Do birds bathe in the winter?
We have all seen or read about the undaunted souls who don their swim suits and dip their unsuspecting bodies into our local waterways in the middle of winter. We think: “how could they do that?”
One bright February day I was hiking on the snow covered trails in Bird Park. Suddenly, I heard water splashing. To my surprise, I saw a Song Sparrow bathing in the intermittent stream. Later that day I saw another Song Sparrow, a Cardinal, and two White-throated Sparrows bathing in water pools. Birds bathing in winter? It didn’t seem possible.
I began searching through my library of bird references to learn more about the bathing habits of birds. However, I could not find any information. It seems that very little is known about the bathing habits of birds. I decided to try to discover more about them myself.
HOW BIRDS BATHE: I started roaming the fields and woods in winter, spring summer, and fall. Birds seem to prefer clean water running over stones or gravel especially if the water is well protected with bushes or trees. If clean water is not protected, the birds seem to prefer to bathe in muddy water if it has the protection of plants and trees. Thus “safety first” seems to be the rule. I watched my bird tapes and noticed that when a bird bathes, the eyes of birds are closed for a few seconds. They cannot see what happens around them, so protection from their enemies is important.
I have also learned something about the ways in which birds bathe. Most birds, like sparrows, finches, Cardinals, Mockingbirds and others, first land on the ground or on a root at the water’s edge. Then they wade into water. If it is shallow, they settle down and let the water cool the lower parts of their bodies. Then they fluff their feathers so the water reaches their skin.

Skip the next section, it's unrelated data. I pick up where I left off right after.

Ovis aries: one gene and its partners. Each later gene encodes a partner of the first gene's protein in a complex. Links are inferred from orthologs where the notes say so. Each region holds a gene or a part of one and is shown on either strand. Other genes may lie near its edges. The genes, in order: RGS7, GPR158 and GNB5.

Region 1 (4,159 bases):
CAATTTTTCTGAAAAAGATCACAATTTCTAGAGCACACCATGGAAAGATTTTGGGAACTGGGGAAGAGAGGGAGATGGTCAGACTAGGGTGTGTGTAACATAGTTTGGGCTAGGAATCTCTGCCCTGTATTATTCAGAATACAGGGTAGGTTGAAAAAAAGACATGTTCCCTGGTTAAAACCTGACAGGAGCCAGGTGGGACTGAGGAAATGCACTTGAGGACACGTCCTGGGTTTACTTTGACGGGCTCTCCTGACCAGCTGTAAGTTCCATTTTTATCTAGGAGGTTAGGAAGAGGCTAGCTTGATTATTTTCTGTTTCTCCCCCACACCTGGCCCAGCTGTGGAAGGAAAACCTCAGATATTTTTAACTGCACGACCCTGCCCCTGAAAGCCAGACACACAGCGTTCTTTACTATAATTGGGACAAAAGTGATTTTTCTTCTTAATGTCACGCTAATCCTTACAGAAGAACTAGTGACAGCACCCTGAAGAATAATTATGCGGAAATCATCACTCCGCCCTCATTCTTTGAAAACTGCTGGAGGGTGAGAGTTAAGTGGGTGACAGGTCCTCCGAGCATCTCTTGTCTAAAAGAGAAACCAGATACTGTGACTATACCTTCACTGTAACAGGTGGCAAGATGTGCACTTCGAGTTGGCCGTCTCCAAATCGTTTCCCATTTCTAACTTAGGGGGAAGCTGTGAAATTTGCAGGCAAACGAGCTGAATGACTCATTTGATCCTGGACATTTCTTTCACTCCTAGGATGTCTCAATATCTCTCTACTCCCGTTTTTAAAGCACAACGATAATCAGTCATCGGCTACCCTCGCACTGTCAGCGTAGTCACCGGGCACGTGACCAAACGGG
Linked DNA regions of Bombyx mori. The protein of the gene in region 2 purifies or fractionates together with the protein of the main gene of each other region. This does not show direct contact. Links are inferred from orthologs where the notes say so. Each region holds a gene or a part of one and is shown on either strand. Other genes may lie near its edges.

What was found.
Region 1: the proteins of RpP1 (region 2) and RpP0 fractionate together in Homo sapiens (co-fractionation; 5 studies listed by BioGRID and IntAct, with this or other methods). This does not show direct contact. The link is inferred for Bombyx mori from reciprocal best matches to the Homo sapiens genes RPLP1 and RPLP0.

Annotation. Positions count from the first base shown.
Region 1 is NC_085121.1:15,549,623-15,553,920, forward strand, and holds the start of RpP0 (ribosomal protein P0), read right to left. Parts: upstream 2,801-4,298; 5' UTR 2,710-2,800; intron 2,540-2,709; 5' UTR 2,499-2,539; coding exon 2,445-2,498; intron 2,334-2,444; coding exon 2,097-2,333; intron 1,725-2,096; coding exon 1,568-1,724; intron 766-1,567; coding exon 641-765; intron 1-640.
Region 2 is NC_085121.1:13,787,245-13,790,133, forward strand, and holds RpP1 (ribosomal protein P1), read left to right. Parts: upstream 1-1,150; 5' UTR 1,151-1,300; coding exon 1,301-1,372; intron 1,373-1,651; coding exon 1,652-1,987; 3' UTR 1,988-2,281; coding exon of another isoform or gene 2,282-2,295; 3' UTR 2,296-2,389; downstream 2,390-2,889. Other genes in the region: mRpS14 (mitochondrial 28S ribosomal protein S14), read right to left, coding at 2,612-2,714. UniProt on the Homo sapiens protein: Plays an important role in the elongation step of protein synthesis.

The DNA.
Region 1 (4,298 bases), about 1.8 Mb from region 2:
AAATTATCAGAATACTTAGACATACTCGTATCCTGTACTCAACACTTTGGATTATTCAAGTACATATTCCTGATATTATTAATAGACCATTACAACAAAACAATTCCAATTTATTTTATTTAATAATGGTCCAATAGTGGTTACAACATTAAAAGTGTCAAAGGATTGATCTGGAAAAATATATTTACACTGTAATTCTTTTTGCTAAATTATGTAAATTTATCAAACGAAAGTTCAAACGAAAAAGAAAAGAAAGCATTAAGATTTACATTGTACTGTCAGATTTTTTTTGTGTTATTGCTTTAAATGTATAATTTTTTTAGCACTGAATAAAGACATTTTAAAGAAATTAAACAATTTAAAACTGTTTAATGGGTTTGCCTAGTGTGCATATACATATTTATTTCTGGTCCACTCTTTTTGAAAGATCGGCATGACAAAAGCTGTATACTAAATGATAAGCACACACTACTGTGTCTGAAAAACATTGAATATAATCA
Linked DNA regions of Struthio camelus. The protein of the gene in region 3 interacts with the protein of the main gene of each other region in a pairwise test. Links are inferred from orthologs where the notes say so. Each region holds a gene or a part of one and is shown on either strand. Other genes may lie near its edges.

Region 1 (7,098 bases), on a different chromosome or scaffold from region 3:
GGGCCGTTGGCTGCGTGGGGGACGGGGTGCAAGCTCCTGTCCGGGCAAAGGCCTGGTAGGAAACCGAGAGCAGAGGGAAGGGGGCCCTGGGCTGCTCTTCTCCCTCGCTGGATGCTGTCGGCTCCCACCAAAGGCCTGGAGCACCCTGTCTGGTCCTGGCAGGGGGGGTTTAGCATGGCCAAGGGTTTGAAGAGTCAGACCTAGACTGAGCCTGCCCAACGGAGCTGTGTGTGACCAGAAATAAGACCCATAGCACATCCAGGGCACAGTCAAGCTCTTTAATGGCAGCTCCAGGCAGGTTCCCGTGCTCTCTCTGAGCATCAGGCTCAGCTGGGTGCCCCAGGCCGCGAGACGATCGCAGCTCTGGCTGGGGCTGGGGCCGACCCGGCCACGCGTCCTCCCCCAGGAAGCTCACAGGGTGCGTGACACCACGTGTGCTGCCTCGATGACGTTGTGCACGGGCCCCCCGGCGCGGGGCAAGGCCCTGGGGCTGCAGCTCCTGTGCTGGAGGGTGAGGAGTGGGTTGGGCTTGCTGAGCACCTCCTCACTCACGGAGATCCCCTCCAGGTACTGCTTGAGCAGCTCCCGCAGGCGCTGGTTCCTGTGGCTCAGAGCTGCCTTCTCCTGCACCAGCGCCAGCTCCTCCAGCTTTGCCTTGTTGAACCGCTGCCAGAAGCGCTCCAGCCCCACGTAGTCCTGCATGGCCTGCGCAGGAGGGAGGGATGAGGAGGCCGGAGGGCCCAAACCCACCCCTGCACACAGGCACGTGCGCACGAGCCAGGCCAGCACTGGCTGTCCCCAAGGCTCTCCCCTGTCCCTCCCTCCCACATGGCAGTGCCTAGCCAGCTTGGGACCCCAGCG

Since I have five birds living in my home, I know that birds look as if they are stuffed with feathers. But if you could take a close look and lift the feathers, you would see there is a pattern in which feathers grow. This pattern differs from bird to bird in order to give maximum coverage. But there is definitely plenty of space between each feather. So the feathers of the bird are like shingles on a roof. The feathers are also arranged in groups with bare spaces between the groups of feathers. When the body is dipped into the water and rolled, the water flows through the bare spaces and among the groups of feathers. Then the bird pauses for a few seconds and shakes the feathers back and forth, or vibrates them. The water is squeezed though them and rinses the skin. The bird repeats the rolling of its body and vibration of feathers until the skin is clean. The water is then shaken off.
As the feathers dry, the bird oils and arranges them with its bill. The oil is taken from glands above the base of the bird’s tail (preen glands). This oil keeps the feathers soft and flexible (think of hair conditioner). When water rolls off a duck’s back, it’s due to oil from the preen glands.
A different type of bathing is practiced by the Red-eyed Vireo. They alight on a branch of a tree or bush near the water and use it as a diving board. Chickadees and Yellowthroats take short and quick dips into the water. They leap from one pebble or root to another in and out of the water. I have never seen a woodpecker bathe. I wonder if their bathing habits are less frequent or if they prefer dust baths or some other method of caring for their skin.
These are a few things I’ve learned after many years of observations in the woods and in my home. There are still many unanswered question about the bathing habits of birds. Perhaps you can discover something new about bird behavior this new year.
BIRDBATHS WOO WILDLIFE: Any clean, shallow container will serve well as a birdbath. Make sure it is about ½ inch deep and 6 to 8 inches wide like a saucer. I use a flower pot base. Make sure you can tilt it easily to clean it. Place a large stone in the middle to give it stability as well as a place for birds to light before entering the water. Fill it with plain tap water and clean your bath every two to three days to avoid algae growth. Remember the bird cares about safety first when you look for a location for your birdbath. Water set right on the ground attracts the most wildlife.
If one birdbath can make wildlife feel welcome, think of what several differ kinds of birdbaths can draw to your yard! Besides serving wildlife well, a variety of birdbaths dotting your landscape adds to you own daily viewing pleasures.